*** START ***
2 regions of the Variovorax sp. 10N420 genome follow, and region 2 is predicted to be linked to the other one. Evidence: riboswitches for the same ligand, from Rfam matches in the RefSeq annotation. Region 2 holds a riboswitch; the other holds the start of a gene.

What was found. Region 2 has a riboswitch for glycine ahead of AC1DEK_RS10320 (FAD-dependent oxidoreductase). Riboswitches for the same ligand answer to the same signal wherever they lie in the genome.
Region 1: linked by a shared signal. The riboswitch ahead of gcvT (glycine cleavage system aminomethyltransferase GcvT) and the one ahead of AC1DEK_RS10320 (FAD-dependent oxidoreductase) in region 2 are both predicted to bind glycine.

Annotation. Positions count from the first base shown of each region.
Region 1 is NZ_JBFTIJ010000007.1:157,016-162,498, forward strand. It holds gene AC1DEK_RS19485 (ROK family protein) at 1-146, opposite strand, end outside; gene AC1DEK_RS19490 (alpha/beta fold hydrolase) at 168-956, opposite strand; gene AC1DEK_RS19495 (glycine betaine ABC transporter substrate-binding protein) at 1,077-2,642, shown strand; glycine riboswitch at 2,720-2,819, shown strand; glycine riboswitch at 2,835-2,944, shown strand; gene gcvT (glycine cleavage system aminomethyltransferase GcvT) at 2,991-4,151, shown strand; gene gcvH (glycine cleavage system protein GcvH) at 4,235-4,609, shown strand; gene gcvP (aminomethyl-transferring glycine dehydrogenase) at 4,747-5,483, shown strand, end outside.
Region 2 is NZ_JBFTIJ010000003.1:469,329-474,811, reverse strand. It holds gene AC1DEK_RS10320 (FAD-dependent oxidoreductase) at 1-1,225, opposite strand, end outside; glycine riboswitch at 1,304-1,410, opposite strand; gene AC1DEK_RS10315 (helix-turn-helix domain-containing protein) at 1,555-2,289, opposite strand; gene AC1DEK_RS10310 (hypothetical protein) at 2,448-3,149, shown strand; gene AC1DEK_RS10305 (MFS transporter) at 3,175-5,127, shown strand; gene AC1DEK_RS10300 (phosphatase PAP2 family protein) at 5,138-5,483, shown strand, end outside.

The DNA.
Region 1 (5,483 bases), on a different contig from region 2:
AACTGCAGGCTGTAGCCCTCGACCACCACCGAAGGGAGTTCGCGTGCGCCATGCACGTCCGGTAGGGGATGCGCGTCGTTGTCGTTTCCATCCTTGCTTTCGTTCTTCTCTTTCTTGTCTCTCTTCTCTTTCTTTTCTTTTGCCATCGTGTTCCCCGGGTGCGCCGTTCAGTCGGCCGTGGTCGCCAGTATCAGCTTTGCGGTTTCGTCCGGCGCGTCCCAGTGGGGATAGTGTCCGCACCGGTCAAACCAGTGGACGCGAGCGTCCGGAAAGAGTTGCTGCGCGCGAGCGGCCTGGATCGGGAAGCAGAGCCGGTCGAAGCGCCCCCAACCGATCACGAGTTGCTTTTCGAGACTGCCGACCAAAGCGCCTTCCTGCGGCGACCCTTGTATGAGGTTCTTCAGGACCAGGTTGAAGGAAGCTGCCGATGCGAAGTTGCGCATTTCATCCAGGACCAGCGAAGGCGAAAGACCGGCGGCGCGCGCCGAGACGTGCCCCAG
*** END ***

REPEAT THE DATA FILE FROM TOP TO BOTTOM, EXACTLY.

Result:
2 regions of the Variovorax sp. 10N420 genome follow, and region 2 is predicted to be linked to the other one. Evidence: riboswitches for the same ligand, from Rfam matches in the RefSeq annotation. Region 2 holds a riboswitch; the other holds the start of a gene.

What was found. Region 2 has a riboswitch for glycine ahead of AC1DEK_RS10320 (FAD-dependent oxidoreductase). Riboswitches for the same ligand answer to the same signal wherever they lie in the genome.
Region 1: linked by a shared signal. The riboswitch ahead of gcvT (glycine cleavage system aminomethyltransferase GcvT) and the one ahead of AC1DEK_RS10320 (FAD-dependent oxidoreductase) in region 2 are both predicted to bind glycine.

Annotation. Positions count from the first base shown of each region.
Region 1 is NZ_JBFTIJ010000007.1:157,016-162,498, forward strand. It holds gene AC1DEK_RS19485 (ROK family protein) at 1-146, opposite strand, end outside; gene AC1DEK_RS19490 (alpha/beta fold hydrolase) at 168-956, opposite strand; gene AC1DEK_RS19495 (glycine betaine ABC transporter substrate-binding protein) at 1,077-2,642, shown strand; glycine riboswitch at 2,720-2,819, shown strand; glycine riboswitch at 2,835-2,944, shown strand; gene gcvT (glycine cleavage system aminomethyltransferase GcvT) at 2,991-4,151, shown strand; gene gcvH (glycine cleavage system protein GcvH) at 4,235-4,609, shown strand; gene gcvP (aminomethyl-transferring glycine dehydrogenase) at 4,747-5,483, shown strand, end outside.
Region 2 is NZ_JBFTIJ010000003.1:469,329-474,811, reverse strand. It holds gene AC1DEK_RS10320 (FAD-dependent oxidoreductase) at 1-1,225, opposite strand, end outside; glycine riboswitch at 1,304-1,410, opposite strand; gene AC1DEK_RS10315 (helix-turn-helix domain-containing protein) at 1,555-2,289, opposite strand; gene AC1DEK_RS10310 (hypothetical protein) at 2,448-3,149, shown strand; gene AC1DEK_RS10305 (MFS transporter) at 3,175-5,127, shown strand; gene AC1DEK_RS10300 (phosphatase PAP2 family protein) at 5,138-5,483, shown strand, end outside.

The DNA.
Region 1 (5,483 bases), on a different contig from region 2:
AACTGCAGGCTGTAGCCCTCGACCACCACCGAAGGGAGTTCGCGTGCGCCATGCACGTCCGGTAGGGGATGCGCGTCGTTGTCGTTTCCATCCTTGCTTTCGTTCTTCTCTTTCTTGTCTCTCTTCTCTTTCTTTTCTTTTGCCATCGTGTTCCCCGGGTGCGCCGTTCAGTCGGCCGTGGTCGCCAGTATCAGCTTTGCGGTTTCGTCCGGCGCGTCCCAGTGGGGATAGTGTCCGCACCGGTCAAACCAGTGGACGCGAGCGTCCGGAAAGAGTTGCTGCGCGCGAGCGGCCTGGATCGGGAAGCAGAGCCGGTCGAAGCGCCCCCAACCGATCACGAGTTGCTTTTCGAGACTGCCGACCAAAGCGCCTTCCTGCGGCGACCCTTGTATGAGGTTCTTCAGGACCAGGTTGAAGGAAGCTGCCGATGCGAAGTTGCGCATTTCATCCAGGACCAGCGAAGGCGAAAGACCGGCGGCGCGCGCCGAGACGTGCCCCAG